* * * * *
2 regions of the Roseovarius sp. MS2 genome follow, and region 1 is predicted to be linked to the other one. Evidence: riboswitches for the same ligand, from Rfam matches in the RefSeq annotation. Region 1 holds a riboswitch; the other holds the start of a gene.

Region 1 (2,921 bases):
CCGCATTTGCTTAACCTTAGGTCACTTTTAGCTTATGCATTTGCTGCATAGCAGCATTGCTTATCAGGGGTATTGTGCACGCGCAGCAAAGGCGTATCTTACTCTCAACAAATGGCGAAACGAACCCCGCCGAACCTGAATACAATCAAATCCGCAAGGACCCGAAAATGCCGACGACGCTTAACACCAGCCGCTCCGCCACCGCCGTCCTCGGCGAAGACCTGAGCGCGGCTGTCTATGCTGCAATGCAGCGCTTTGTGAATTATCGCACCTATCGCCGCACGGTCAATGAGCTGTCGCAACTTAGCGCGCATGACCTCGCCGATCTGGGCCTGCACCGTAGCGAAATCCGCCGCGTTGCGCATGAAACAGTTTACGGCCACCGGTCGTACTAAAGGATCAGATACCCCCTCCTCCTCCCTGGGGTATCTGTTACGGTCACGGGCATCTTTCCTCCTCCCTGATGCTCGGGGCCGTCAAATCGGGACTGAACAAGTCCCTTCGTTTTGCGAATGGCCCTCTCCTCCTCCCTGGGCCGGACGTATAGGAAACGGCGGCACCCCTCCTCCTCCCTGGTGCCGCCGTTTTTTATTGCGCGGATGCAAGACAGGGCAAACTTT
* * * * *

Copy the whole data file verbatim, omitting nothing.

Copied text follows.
2 regions of the Roseovarius sp. MS2 genome follow, and region 1 is predicted to be linked to the other one. Evidence: riboswitches for the same ligand, from Rfam matches in the RefSeq annotation. Region 1 holds a riboswitch; the other holds the start of a gene.

Region 1 (2,921 bases):
CCGCATTTGCTTAACCTTAGGTCACTTTTAGCTTATGCATTTGCTGCATAGCAGCATTGCTTATCAGGGGTATTGTGCACGCGCAGCAAAGGCGTATCTTACTCTCAACAAATGGCGAAACGAACCCCGCCGAACCTGAATACAATCAAATCCGCAAGGACCCGAAAATGCCGACGACGCTTAACACCAGCCGCTCCGCCACCGCCGTCCTCGGCGAAGACCTGAGCGCGGCTGTCTATGCTGCAATGCAGCGCTTTGTGAATTATCGCACCTATCGCCGCACGGTCAATGAGCTGTCGCAACTTAGCGCGCATGACCTCGCCGATCTGGGCCTGCACCGTAGCGAAATCCGCCGCGTTGCGCATGAAACAGTTTACGGCCACCGGTCGTACTAAAGGATCAGATACCCCCTCCTCCTCCCTGGGGTATCTGTTACGGTCACGGGCATCTTTCCTCCTCCCTGATGCTCGGGGCCGTCAAATCGGGACTGAACAAGTCCCTTCGTTTTGCGAATGGCCCTCTCCTCCTCCCTGGGCCGGACGTATAGGAAACGGCGGCACCCCTCCTCCTCCCTGGTGCCGCCGTTTTTTATTGCGCGGATGCAAGACAGGGCAAACTTT